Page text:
The petitioners contended that the measures constituted an infringement of fundamental rights relating to property; that they disregarded the principle of free enterprise; that they infringed the constitutional principle of clarity and intelligibility of the law; that they violated the provisions of trademark rights and intellectual property; that they constitute an assault on France’s international commitments under the European Convention of Human Rights, on the free circulation of products within the European Union, on the Convention of Paris, and the WTO agreement on issues of trade-related aspects of intellectual property rights (TRIPS).

5 Ireland

Challenge in Ireland’s Commercial Court — struck out November 2016

JTI v. Minister for Health, Ireland, and the Attorney General 2015/2530P

Legislation for plain packaging on all tobacco products was adopted on March 10, 2015, and was due to come into force on May 20, 2016.However, some amendments were required to the law, and the likely coming into force date is now in 2017. JTI issued legal proceedings in 2015 challenging the Irish legislation. Following an initial hearing, JTI confirmed that its claim was based solely on the ground that the law is incompatible with the EU Tobacco Production Directive (TPD). The proceedings were stayed pending the outcome of the Court of Justice of the European Union ruling on the tobacco companies’ challenge to the TPD (see above 3.1). In addition, JTI explicitly stated that it reserves its position in relation to all other potential grounds pending the outcome of the UK High Court ruling (see above 2.1). Once the EU and UK cases were dismissed, JTI’s claim was then struck out. Ireland has a constitution that protects property rights with no limitation period; therefore, a constitutional challenge may be brought at some stage whatever the outcomes of the other cases, and it is understood that JTI formally reserved its position on this issue.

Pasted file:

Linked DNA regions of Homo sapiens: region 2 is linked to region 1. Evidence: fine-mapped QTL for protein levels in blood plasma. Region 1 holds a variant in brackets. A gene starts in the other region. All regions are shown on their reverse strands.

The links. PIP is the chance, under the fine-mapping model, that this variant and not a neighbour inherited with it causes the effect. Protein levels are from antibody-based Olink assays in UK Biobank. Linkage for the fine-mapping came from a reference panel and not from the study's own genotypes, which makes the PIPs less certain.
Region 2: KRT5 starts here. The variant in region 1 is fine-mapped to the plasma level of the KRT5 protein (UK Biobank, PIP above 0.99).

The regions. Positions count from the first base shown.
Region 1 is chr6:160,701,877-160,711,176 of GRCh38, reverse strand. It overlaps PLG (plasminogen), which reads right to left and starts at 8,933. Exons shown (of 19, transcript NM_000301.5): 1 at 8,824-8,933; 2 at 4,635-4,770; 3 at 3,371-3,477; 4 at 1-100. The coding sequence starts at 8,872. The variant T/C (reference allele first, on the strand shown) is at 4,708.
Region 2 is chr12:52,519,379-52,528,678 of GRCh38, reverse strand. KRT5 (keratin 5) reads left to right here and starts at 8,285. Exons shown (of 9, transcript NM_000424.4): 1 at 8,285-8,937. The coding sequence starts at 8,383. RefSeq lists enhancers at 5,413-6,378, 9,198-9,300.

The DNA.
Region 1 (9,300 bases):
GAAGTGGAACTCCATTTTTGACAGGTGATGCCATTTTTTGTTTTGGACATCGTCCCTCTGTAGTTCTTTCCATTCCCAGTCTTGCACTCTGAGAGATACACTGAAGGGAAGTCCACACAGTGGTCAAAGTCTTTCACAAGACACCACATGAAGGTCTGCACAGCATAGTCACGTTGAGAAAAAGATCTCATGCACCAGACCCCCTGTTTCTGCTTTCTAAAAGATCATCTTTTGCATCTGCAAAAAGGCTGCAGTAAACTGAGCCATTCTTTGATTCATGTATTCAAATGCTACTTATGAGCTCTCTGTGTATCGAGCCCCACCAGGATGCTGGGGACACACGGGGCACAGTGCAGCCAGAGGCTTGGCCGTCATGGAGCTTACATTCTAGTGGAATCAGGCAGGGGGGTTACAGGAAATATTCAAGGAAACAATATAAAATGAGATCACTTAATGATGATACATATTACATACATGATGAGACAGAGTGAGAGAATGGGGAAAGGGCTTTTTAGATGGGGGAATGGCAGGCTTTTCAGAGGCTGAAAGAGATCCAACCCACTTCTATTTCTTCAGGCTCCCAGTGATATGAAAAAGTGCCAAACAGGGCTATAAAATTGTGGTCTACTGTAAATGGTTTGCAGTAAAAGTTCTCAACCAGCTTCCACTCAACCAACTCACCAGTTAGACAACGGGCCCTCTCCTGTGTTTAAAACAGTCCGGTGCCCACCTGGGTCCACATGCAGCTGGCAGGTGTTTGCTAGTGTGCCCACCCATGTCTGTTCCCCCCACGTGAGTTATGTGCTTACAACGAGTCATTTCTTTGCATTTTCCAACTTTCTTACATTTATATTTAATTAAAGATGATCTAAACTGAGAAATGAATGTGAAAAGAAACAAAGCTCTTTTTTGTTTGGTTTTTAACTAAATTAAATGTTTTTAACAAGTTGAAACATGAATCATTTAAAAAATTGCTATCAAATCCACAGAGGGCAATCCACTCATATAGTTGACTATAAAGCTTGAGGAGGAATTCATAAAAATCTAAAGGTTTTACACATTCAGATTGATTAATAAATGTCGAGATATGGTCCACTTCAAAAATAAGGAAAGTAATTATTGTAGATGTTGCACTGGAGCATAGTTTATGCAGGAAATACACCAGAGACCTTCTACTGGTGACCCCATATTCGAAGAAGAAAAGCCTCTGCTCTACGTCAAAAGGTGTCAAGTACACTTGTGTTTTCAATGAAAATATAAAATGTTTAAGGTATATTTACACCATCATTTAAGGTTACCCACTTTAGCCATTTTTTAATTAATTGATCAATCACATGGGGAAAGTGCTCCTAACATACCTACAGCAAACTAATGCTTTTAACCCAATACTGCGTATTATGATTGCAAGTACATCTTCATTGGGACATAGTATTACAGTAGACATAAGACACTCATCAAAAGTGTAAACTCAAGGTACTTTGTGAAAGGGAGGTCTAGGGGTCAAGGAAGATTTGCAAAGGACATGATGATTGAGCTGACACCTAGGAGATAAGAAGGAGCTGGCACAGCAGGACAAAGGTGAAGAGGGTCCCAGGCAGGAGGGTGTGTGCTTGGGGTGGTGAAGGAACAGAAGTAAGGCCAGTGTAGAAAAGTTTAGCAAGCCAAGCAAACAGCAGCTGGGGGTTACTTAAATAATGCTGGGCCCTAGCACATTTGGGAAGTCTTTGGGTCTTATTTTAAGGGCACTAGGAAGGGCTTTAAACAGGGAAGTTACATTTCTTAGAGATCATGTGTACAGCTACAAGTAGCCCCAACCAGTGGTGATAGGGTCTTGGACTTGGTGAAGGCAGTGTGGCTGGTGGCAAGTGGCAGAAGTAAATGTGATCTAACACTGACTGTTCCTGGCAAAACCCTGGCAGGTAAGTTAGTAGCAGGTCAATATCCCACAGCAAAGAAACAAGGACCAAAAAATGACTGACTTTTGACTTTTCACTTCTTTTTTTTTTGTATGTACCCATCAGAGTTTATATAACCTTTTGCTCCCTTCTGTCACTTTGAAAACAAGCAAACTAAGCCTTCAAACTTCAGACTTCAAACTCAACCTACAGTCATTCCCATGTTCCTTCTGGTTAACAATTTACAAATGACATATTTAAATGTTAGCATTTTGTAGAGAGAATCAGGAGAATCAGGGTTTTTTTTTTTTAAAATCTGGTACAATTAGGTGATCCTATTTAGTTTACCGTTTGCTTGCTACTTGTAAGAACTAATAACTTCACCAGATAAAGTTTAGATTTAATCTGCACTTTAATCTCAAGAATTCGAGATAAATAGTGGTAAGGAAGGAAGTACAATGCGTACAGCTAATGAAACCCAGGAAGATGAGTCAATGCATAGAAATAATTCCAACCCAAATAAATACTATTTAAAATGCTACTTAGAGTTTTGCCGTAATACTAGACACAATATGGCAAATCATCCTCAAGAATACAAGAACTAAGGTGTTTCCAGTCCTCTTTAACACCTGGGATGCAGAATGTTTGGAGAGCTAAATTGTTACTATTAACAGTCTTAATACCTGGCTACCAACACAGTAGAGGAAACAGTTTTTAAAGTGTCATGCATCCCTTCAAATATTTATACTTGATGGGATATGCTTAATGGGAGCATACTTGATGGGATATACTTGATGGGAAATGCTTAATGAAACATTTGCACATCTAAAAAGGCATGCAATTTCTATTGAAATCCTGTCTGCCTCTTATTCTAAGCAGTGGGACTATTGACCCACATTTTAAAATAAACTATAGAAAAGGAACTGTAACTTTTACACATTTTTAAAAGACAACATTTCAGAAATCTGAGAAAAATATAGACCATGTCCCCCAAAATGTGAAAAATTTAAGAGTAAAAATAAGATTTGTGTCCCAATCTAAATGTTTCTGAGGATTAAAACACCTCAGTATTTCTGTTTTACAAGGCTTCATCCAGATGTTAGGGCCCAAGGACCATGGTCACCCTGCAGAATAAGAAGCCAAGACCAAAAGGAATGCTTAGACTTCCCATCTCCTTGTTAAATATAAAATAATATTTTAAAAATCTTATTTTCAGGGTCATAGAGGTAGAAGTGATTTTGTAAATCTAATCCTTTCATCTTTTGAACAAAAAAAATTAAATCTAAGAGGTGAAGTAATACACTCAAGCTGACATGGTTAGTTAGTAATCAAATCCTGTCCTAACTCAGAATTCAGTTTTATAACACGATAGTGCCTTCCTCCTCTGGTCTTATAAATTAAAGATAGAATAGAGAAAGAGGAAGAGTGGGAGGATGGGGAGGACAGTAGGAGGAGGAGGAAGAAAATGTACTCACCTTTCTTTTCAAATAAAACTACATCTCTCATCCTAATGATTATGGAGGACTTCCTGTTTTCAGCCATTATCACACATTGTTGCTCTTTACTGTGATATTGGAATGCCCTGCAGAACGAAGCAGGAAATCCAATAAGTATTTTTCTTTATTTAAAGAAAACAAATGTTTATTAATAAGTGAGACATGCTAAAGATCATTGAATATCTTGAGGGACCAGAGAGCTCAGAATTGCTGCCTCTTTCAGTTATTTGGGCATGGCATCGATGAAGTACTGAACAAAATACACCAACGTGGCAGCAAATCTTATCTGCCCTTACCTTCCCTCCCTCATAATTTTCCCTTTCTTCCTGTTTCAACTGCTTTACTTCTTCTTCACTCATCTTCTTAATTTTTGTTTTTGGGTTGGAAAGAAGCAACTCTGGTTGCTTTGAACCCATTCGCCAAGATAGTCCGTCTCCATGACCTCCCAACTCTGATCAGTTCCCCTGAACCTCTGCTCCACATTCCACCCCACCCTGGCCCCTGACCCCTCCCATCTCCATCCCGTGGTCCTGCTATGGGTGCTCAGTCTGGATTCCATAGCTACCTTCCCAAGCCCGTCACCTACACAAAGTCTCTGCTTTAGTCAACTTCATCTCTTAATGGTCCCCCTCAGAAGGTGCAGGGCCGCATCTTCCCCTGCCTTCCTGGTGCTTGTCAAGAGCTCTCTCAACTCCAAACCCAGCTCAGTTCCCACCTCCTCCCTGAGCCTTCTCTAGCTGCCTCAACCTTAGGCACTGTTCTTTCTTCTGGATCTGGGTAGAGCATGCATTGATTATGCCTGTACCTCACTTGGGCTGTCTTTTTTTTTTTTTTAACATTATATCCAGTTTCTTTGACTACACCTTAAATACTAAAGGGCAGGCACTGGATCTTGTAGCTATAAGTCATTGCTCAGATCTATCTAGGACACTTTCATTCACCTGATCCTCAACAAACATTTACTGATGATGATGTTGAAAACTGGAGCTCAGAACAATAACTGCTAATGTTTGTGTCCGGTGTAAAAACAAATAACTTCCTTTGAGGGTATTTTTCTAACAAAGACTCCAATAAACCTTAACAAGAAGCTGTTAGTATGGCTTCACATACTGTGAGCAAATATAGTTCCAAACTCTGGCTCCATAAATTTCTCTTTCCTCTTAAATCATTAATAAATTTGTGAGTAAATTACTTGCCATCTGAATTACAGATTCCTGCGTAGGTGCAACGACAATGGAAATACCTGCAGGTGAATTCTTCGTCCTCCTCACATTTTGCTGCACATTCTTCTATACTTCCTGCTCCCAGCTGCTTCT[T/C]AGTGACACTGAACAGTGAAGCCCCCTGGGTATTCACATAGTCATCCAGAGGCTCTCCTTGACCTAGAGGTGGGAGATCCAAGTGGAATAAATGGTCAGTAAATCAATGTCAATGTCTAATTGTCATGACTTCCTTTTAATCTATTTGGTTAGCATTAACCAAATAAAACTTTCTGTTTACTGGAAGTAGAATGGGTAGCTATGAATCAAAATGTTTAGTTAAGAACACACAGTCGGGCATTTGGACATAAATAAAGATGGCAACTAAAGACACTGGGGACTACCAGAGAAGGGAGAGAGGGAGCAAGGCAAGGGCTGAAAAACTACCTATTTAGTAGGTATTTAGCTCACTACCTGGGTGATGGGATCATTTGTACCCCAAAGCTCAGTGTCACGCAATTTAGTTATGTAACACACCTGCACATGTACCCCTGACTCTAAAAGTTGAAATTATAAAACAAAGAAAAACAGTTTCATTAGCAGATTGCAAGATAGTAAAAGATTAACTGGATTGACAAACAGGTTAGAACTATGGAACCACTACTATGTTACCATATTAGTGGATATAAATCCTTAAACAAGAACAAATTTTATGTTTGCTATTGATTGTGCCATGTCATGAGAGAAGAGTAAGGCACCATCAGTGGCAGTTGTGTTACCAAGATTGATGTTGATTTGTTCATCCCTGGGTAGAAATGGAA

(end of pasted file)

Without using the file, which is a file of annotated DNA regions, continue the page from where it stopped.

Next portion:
6 Uruguay

International investment arbitration dispute — dismissed in July 2016

Morris Brand Sàrl (Switzerland) & Others v. Oriental Republic of Uruguay (ICSID Case No. ARB/10/7)

This case was not a challenge to plain packaging but rather two other packaging laws introduced in Uruguay in 2008 and 2009, stipulating:

  • 1. that large graphic health warnings should cover 80% of the front and back of cigarette packets.